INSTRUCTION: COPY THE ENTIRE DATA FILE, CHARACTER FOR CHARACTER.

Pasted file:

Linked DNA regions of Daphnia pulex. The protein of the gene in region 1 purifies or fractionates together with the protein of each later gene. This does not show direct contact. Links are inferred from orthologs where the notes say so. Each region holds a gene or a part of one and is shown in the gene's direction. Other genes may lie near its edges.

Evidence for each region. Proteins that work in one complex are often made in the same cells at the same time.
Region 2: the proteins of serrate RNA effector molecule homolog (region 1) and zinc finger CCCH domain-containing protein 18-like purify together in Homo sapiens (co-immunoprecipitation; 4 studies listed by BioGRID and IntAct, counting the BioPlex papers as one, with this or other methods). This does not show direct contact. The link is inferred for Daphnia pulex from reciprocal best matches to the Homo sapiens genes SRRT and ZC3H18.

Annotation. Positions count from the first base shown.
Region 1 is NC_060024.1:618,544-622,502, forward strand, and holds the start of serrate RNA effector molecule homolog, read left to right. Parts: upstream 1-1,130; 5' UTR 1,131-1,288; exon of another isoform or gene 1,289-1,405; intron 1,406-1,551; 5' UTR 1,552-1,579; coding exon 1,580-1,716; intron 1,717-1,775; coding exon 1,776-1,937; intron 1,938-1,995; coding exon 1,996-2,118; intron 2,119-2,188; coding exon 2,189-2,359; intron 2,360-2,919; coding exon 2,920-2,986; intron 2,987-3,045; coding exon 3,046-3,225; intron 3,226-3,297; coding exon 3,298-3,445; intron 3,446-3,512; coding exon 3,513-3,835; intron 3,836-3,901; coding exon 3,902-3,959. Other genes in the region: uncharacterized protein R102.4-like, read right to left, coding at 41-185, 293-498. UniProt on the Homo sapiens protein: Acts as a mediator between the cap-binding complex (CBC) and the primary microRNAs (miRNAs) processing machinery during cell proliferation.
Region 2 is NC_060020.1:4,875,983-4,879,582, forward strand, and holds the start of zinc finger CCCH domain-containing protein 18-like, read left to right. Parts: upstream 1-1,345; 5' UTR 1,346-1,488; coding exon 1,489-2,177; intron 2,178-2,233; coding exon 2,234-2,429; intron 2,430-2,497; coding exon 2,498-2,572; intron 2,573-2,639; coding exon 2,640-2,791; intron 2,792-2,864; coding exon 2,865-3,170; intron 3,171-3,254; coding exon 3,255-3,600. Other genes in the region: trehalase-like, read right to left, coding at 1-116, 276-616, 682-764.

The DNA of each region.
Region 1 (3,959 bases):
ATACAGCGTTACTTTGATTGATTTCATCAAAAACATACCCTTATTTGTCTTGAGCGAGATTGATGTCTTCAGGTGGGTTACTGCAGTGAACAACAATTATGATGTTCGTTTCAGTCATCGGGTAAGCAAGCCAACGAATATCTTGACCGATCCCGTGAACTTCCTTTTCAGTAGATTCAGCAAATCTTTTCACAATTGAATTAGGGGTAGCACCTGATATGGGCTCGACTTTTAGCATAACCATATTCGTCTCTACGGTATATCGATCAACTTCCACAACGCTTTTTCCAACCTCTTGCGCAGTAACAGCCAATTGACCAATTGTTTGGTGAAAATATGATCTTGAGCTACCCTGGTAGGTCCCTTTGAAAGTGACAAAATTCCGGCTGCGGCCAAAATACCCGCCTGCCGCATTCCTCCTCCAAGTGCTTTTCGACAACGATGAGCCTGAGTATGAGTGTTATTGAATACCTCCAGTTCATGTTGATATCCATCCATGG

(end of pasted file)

Linked DNA regions of Daphnia pulex. The protein of the gene in region 1 purifies or fractionates together with the protein of each later gene. This does not show direct contact. Links are inferred from orthologs where the notes say so. Each region holds a gene or a part of one and is shown in the gene's direction. Other genes may lie near its edges.

Evidence for each region. Proteins that work in one complex are often made in the same cells at the same time.
Region 2: the proteins of serrate RNA effector molecule homolog (region 1) and zinc finger CCCH domain-containing protein 18-like purify together in Homo sapiens (co-immunoprecipitation; 4 studies listed by BioGRID and IntAct, counting the BioPlex papers as one, with this or other methods). This does not show direct contact. The link is inferred for Daphnia pulex from reciprocal best matches to the Homo sapiens genes SRRT and ZC3H18.

Annotation. Positions count from the first base shown.
Region 1 is NC_060024.1:618,544-622,502, forward strand, and holds the start of serrate RNA effector molecule homolog, read left to right. Parts: upstream 1-1,130; 5' UTR 1,131-1,288; exon of another isoform or gene 1,289-1,405; intron 1,406-1,551; 5' UTR 1,552-1,579; coding exon 1,580-1,716; intron 1,717-1,775; coding exon 1,776-1,937; intron 1,938-1,995; coding exon 1,996-2,118; intron 2,119-2,188; coding exon 2,189-2,359; intron 2,360-2,919; coding exon 2,920-2,986; intron 2,987-3,045; coding exon 3,046-3,225; intron 3,226-3,297; coding exon 3,298-3,445; intron 3,446-3,512; coding exon 3,513-3,835; intron 3,836-3,901; coding exon 3,902-3,959. Other genes in the region: uncharacterized protein R102.4-like, read right to left, coding at 41-185, 293-498. UniProt on the Homo sapiens protein: Acts as a mediator between the cap-binding complex (CBC) and the primary microRNAs (miRNAs) processing machinery during cell proliferation.
Region 2 is NC_060020.1:4,875,983-4,879,582, forward strand, and holds the start of zinc finger CCCH domain-containing protein 18-like, read left to right. Parts: upstream 1-1,345; 5' UTR 1,346-1,488; coding exon 1,489-2,177; intron 2,178-2,233; coding exon 2,234-2,429; intron 2,430-2,497; coding exon 2,498-2,572; intron 2,573-2,639; coding exon 2,640-2,791; intron 2,792-2,864; coding exon 2,865-3,170; intron 3,171-3,254; coding exon 3,255-3,600. Other genes in the region: trehalase-like, read right to left, coding at 1-116, 276-616, 682-764.

The DNA of each region.
Region 1 (3,959 bases):
ATACAGCGTTACTTTGATTGATTTCATCAAAAACATACCCTTATTTGTCTTGAGCGAGATTGATGTCTTCAGGTGGGTTACTGCAGTGAACAACAATTATGATGTTCGTTTCAGTCATCGGGTAAGCAAGCCAACGAATATCTTGACCGATCCCGTGAACTTCCTTTTCAGTAGATTCAGCAAATCTTTTCACAATTGAATTAGGGGTAGCACCTGATATGGGCTCGACTTTTAGCATAACCATATTCGTCTCTACGGTATATCGATCAACTTCCACAACGCTTTTTCCAACCTCTTGCGCAGTAACAGCCAATTGACCAATTGTTTGGTGAAAATATGATCTTGAGCTACCCTGGTAGGTCCCTTTGAAAGTGACAAAATTCCGGCTGCGGCCAAAATACCCGCCTGCCGCATTCCTCCTCCAAGTGCTTTTCGACAACGATGAGCCTGAGTATGAGTGTTATTGAATACCTCCAGTTCATGTTGATATCCATCCATGG